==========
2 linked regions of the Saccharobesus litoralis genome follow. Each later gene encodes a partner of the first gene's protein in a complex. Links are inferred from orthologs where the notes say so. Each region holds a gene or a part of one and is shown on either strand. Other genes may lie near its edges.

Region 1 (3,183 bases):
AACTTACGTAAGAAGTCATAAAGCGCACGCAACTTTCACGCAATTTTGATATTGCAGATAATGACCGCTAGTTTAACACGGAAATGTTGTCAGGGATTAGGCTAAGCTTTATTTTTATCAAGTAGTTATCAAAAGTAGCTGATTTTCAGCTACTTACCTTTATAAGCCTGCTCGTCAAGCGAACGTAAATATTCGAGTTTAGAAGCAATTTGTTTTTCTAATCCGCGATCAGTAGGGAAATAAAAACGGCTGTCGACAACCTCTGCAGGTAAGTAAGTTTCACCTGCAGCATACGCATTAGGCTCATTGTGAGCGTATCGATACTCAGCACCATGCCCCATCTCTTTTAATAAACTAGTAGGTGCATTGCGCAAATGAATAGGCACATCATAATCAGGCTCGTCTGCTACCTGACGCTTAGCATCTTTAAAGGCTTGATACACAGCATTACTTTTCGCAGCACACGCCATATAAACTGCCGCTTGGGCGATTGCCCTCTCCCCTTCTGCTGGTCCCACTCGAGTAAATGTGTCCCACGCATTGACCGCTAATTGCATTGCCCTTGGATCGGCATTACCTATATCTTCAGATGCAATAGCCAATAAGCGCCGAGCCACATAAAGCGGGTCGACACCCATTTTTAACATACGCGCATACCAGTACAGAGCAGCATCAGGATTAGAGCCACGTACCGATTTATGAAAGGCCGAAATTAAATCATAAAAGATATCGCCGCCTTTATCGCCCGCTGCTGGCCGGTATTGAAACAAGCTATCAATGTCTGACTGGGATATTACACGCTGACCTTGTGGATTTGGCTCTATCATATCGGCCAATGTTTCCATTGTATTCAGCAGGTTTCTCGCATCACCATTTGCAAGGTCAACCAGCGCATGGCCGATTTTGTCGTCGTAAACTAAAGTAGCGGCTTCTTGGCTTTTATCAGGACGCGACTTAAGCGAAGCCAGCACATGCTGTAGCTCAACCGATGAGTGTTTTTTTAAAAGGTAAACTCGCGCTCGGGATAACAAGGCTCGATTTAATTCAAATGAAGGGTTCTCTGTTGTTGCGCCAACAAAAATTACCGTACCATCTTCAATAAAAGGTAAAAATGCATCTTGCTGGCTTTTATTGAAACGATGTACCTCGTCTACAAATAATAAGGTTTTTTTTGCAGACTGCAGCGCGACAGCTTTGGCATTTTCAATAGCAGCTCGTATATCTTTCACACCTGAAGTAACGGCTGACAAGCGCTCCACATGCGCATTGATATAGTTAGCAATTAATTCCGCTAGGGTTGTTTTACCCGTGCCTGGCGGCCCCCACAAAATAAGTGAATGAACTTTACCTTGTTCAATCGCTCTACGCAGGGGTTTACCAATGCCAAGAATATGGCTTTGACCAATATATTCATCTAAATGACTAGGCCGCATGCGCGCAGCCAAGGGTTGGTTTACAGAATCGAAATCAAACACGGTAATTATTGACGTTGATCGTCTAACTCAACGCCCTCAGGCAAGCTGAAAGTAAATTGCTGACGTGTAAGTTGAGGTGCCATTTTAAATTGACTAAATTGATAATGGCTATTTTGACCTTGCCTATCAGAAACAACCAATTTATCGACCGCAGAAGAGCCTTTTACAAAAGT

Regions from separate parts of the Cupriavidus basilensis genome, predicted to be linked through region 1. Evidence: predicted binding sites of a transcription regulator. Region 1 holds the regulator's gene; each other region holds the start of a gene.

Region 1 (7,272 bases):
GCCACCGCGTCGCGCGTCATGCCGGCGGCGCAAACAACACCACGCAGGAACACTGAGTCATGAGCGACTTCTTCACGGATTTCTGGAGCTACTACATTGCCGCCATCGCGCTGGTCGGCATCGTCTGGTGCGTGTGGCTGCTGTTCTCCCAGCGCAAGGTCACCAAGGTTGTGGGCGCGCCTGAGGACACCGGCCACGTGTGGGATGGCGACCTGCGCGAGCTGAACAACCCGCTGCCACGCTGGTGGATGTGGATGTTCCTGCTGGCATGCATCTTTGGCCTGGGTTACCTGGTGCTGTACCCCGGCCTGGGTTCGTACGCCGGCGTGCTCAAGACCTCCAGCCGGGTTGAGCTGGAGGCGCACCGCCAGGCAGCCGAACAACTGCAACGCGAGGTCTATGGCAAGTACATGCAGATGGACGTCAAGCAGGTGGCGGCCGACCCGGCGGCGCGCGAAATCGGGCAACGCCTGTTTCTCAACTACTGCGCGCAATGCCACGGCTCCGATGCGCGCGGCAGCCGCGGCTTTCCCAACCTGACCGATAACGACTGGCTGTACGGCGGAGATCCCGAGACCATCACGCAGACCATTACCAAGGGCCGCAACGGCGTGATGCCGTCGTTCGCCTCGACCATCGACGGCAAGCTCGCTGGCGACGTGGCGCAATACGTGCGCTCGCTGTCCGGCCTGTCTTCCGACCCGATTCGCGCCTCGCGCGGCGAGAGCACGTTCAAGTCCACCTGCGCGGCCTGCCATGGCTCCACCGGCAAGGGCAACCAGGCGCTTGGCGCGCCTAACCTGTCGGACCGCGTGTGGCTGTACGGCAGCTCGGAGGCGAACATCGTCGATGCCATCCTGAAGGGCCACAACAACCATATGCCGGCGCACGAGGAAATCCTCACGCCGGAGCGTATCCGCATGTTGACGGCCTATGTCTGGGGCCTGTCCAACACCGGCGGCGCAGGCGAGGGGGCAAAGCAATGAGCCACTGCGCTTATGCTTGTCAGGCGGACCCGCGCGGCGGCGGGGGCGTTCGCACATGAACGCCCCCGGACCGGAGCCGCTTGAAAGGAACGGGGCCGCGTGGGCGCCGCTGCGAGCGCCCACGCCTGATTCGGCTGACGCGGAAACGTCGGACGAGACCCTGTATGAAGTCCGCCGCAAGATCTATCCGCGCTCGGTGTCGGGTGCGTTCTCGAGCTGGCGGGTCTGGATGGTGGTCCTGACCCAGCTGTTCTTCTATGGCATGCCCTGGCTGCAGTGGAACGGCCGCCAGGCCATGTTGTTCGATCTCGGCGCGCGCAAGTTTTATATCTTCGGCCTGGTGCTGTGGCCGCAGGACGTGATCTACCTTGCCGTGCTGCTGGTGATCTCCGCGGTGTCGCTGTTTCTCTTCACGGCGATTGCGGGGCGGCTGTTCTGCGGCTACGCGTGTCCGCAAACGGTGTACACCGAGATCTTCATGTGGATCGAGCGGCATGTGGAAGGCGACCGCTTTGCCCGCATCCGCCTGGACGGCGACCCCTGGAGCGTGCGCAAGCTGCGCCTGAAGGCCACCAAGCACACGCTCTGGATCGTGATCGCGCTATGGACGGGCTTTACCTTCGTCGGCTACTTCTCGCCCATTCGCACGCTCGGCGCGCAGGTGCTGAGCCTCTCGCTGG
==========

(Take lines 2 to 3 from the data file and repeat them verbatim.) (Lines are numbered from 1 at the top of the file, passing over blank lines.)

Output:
Region 1 (3,183 bases):
AACTTACGTAAGAAGTCATAAAGCGCACGCAACTTTCACGCAATTTTGATATTGCAGATAATGACCGCTAGTTTAACACGGAAATGTTGTCAGGGATTAGGCTAAGCTTTATTTTTATCAAGTAGTTATCAAAAGTAGCTGATTTTCAGCTACTTACCTTTATAAGCCTGCTCGTCAAGCGAACGTAAATATTCGAGTTTAGAAGCAATTTGTTTTTCTAATCCGCGATCAGTAGGGAAATAAAAACGGCTGTCGACAACCTCTGCAGGTAAGTAAGTTTCACCTGCAGCATACGCATTAGGCTCATTGTGAGCGTATCGATACTCAGCACCATGCCCCATCTCTTTTAATAAACTAGTAGGTGCATTGCGCAAATGAATAGGCACATCATAATCAGGCTCGTCTGCTACCTGACGCTTAGCATCTTTAAAGGCTTGATACACAGCATTACTTTTCGCAGCACACGCCATATAAACTGCCGCTTGGGCGATTGCCCTCTCCCCTTCTGCTGGTCCCACTCGAGTAAATGTGTCCCACGCATTGACCGCTAATTGCATTGCCCTTGGATCGGCATTACCTATATCTTCAGATGCAATAGCCAATAAGCGCCGAGCCACATAAAGCGGGTCGACACCCATTTTTAACATACGCGCATACCAGTACAGAGCAGCATCAGGATTAGAGCCACGTACCGATTTATGAAAGGCCGAAATTAAATCATAAAAGATATCGCCGCCTTTATCGCCCGCTGCTGGCCGGTATTGAAACAAGCTATCAATGTCTGACTGGGATATTACACGCTGACCTTGTGGATTTGGCTCTATCATATCGGCCAATGTTTCCATTGTATTCAGCAGGTTTCTCGCATCACCATTTGCAAGGTCAACCAGCGCATGGCCGATTTTGTCGTCGTAAACTAAAGTAGCGGCTTCTTGGCTTTTATCAGGACGCGACTTAAGCGAAGCCAGCACATGCTGTAGCTCAACCGATGAGTGTTTTTTTAAAAGGTAAACTCGCGCTCGGGATAACAAGGCTCGATTTAATTCAAATGAAGGGTTCTCTGTTGTTGCGCCAACAAAAATTACCGTACCATCTTCAATAAAAGGTAAAAATGCATCTTGCTGGCTTTTATTGAAACGATGTACCTCGTCTACAAATAATAAGGTTTTTTTTGCAGACTGCAGCGCGACAGCTTTGGCATTTTCAATAGCAGCTCGTATATCTTTCACACCTGAAGTAACGGCTGACAAGCGCTCCACATGCGCATTGATATAGTTAGCAATTAATTCCGCTAGGGTTGTTTTACCCGTGCCTGGCGGCCCCCACAAAATAAGTGAATGAACTTTACCTTGTTCAATCGCTCTACGCAGGGGTTTACCAATGCCAAGAATATGGCTTTGACCAATATATTCATCTAAATGACTAGGCCGCATGCGCGCAGCCAAGGGTTGGTTTACAGAATCGAAATCAAACACGGTAATTATTGACGTTGATCGTCTAACTCAACGCCCTCAGGCAAGCTGAAAGTAAATTGCTGACGTGTAAGTTGAGGTGCCATTTTAAATTGACTAAATTGATAATGGCTATTTTGACCTTGCCTATCAGAAACAACCAATTTATCGACCGCAGAAGAGCCTTTTACAAAAGT